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The yawn heard round the world that greeted the introduction of 3D TV at this year’s Consumer Electronics Show was mainly due to a perceived dearth of compelling content. “It’s the software, stupid,” was the major refrain. But as it now turns out, the content problem could be well on its way to being solved. And we don't just mean ESPN and Discovery announcing 3D channels.
Within a month of CES and the continuing astounding success of Avatar, Hollywood studios had announced that so many 3D movies were in production that there wouldn’t be enough 3D-equipped theaters to accommodate them all. Suddenly, 3D movie makers were comparing their plight to incoming flights stacked up over JFK.
Given the delay between theatrical and Blu-ray Disc release, 2011 could well be the year that equipping your home theater with a 3D-capable TV and BD player will become compelling enough to bite the 3D bullet. And you might consider upgrading to a 7.1 channel or higher sound system, since being able reproduce more discrete audio channels will put you in the center of the sonic space.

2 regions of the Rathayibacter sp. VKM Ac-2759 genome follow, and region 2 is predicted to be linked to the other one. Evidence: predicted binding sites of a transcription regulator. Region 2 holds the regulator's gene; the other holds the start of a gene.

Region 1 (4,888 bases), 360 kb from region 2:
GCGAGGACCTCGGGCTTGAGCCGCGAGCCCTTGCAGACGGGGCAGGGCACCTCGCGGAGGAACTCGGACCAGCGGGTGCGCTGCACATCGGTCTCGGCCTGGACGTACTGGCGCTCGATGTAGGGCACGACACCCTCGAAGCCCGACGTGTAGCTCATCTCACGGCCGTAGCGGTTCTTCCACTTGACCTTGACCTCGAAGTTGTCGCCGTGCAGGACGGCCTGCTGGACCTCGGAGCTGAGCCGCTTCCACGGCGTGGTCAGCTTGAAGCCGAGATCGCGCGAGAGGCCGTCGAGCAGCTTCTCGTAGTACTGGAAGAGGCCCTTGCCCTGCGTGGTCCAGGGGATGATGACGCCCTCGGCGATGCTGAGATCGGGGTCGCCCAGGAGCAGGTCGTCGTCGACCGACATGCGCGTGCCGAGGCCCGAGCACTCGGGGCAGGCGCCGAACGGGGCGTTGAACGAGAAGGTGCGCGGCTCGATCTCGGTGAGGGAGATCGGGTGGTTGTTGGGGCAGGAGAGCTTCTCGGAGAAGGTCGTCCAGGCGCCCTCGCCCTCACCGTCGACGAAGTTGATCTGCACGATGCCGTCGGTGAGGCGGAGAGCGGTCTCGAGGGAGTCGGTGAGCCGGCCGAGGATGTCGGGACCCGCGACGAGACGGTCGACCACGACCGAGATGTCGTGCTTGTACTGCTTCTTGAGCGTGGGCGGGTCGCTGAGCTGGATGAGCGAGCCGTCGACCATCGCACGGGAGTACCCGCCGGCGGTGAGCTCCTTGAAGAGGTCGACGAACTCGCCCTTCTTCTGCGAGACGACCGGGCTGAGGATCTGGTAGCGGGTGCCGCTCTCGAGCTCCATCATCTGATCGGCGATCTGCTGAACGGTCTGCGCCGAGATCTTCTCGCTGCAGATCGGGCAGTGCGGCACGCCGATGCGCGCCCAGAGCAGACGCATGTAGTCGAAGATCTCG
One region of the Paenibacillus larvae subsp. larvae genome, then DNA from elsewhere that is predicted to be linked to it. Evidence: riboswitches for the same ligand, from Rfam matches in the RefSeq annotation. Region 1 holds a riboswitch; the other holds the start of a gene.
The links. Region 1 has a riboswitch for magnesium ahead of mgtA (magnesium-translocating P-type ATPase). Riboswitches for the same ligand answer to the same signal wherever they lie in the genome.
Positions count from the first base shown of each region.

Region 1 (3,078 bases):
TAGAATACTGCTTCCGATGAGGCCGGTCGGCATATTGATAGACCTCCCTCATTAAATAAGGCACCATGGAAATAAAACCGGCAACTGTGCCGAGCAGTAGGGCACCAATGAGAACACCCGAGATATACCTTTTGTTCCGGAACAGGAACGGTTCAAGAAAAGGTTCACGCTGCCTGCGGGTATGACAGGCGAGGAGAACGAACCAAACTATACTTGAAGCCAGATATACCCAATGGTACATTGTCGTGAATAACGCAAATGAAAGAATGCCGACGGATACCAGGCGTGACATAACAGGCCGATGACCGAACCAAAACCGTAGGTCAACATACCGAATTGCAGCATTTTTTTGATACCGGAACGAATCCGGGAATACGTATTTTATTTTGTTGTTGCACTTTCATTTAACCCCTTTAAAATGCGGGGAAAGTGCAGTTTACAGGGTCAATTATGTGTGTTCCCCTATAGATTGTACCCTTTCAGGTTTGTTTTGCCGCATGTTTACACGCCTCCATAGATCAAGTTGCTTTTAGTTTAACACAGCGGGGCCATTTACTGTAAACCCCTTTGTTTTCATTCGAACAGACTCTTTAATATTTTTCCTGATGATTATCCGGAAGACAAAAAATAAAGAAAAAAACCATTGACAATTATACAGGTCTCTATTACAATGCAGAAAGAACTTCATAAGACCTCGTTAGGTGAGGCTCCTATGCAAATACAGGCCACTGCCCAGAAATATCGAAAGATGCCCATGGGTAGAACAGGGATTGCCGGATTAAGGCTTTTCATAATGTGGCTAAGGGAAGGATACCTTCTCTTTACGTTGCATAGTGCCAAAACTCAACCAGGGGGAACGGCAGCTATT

For audio engineers, it’s time to start thinking about applying well-established surround-sound techniques as enhancements to the 3D visuals. Your audience is already accustomed to the sound of a moving vehicle panning across the left, center, and right speakers. They wouldn’t expect anything less in the case of a chopper as it lifts off from the White House lawn whirling from the front to rear speakers. With 3D, the Z axis becomes more prominent as sound moves from deep inside the screen to an infinite position in front or above the screen.
With a little imagination it won’t be difficult to come up with ways to enhance the 3D visuals with 3D sound. To start thinking about uses, here’s a baker’s dozen: